Firm says majority of figure relates to a scheme in Scotland
Taylor Wimpey has said it is spending £30m removing aluminium composite cladding from a number of its sites following last year’s Grenfell tower fire.
The cladding was blamed for helping the fire at the west London tower block spread last June which claimed 72 lives.
In its interim results announced this morning, the country’s second biggest housebuilder said the majority of the money being spent was at a site in Scotland.
It said: “In light of the Grenfell tragedy in June 2017, we completed a review to identify all legacy and current buildings with Aluminium Composite Material (ACM) cladding and worked with building owners, management companies and the Fire Service to implement government advice on interim mitigation measures, where applicable.
“Whilst each example is slightly different, and this is an exceptionally complex issue, we have in a number of cases agreed to support customers both financially and practically with removal and replacement plans, even though the buildings concerned met the requirements of building regulations at the time construction was formally approved. We have taken this decision for buildings constructed recently because we believe that it is morally right, not because it is legally required.”
The firm added: “We have therefore taken an exceptional charge of £30m before tax to replace certain ACM cladding, which is also consistent with independent fire expert advice. The majority of this provision relates to one development in Scotland, which was built under prior building regulations.”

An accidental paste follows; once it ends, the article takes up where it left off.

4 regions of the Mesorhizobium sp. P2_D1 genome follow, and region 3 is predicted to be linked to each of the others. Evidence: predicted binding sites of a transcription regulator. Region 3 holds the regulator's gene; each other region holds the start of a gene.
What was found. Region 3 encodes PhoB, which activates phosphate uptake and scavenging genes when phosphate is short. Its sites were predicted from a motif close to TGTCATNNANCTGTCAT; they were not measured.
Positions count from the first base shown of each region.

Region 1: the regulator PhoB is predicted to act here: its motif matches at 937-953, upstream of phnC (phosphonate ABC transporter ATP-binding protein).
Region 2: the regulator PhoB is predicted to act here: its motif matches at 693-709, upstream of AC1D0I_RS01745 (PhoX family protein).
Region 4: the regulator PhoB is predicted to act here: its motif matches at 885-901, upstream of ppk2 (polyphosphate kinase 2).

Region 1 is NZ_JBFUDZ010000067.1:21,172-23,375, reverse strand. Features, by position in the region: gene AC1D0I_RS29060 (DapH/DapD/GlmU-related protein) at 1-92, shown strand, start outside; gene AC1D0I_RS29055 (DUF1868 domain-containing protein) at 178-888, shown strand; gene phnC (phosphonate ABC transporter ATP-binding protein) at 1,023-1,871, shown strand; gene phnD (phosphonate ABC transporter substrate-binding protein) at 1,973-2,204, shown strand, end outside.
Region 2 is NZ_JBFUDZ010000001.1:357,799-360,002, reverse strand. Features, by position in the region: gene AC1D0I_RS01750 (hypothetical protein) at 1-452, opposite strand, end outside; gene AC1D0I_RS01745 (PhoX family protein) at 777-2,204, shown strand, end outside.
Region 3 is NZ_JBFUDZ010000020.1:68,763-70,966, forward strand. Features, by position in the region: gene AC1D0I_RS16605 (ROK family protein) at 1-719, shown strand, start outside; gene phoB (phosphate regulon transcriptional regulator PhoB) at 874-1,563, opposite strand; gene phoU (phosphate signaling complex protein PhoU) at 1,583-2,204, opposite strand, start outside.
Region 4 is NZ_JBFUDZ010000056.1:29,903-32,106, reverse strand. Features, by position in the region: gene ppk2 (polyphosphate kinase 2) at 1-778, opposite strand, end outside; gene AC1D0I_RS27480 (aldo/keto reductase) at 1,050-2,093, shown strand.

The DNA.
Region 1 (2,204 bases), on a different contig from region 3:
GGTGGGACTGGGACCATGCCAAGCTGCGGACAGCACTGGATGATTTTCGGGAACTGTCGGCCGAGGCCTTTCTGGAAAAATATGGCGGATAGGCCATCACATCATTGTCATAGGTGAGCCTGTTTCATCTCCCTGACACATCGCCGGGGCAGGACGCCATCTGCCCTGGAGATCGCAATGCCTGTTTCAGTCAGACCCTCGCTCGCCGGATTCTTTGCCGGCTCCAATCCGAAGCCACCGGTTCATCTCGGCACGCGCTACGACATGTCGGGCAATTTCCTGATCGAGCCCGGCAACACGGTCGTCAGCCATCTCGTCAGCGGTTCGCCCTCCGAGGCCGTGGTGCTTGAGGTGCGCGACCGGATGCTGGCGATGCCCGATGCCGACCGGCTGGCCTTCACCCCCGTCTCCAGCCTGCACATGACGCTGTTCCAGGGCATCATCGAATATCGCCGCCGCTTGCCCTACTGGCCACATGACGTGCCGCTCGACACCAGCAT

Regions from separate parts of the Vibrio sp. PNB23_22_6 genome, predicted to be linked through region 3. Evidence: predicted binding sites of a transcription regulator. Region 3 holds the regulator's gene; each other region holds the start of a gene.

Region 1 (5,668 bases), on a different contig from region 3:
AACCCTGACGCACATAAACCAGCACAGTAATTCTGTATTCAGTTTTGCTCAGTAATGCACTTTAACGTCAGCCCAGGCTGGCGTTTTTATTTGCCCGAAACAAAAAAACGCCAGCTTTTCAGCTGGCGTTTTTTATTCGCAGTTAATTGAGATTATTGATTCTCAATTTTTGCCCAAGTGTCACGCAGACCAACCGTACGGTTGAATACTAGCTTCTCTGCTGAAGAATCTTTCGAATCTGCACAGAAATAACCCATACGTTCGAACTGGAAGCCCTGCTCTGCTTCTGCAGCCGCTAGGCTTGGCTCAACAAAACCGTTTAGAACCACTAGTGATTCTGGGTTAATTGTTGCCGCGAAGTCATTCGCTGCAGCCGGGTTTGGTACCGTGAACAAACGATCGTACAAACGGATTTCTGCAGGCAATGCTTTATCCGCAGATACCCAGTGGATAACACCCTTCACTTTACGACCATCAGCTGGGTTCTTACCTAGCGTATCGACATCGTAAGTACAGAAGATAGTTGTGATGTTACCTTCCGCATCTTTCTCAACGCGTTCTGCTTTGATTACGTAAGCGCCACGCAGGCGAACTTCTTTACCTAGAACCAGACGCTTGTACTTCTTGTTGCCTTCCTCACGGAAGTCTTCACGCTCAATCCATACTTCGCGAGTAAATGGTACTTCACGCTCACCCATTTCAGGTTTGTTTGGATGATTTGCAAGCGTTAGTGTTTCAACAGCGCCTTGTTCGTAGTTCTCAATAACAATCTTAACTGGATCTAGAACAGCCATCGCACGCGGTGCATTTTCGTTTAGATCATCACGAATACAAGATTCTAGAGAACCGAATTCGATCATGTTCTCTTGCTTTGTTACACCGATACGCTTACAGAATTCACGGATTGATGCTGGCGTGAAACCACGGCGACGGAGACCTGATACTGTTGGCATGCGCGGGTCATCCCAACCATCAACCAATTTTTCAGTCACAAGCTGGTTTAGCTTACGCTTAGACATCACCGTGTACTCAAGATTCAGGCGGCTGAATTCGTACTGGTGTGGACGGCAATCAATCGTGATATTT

Taylor Wimpey said it expects to make up for time lost on sites caused by the freezing winter weather in the second half of the year.
It said the number of homes it built in the first six months of the year was down by 151 to just under 6,500, adding that the 3% fall in volumes had affected its revenue in the six months to 1 July.
The firm added that it welcomed June’s draft analysis of Sir Oliver Letwin’s independent review of how to build more homes and its “clear conclusion that major homebuilders do not engage in speculative landbanking”.
Costs to build homes increased by up to 4% to close to £144,000 with the firm expecting overall build costs throughout 2018 to be up by a similar number.
Revenue during the period was flat at £1.7bn with operating margins edging down from 20.3% in the first half of last year to 20%. Pre-tax profit was up 47% to £301m. Last year it was forced to set aside £130m to help homebuyers affected by the leasehold scandal.
Taylor Wimpey said it plans to hand its shareholders a special dividend of £350m next year which, along with ordinary dividends, will take total dividends paid out to shareholders in 2019 to around £600m.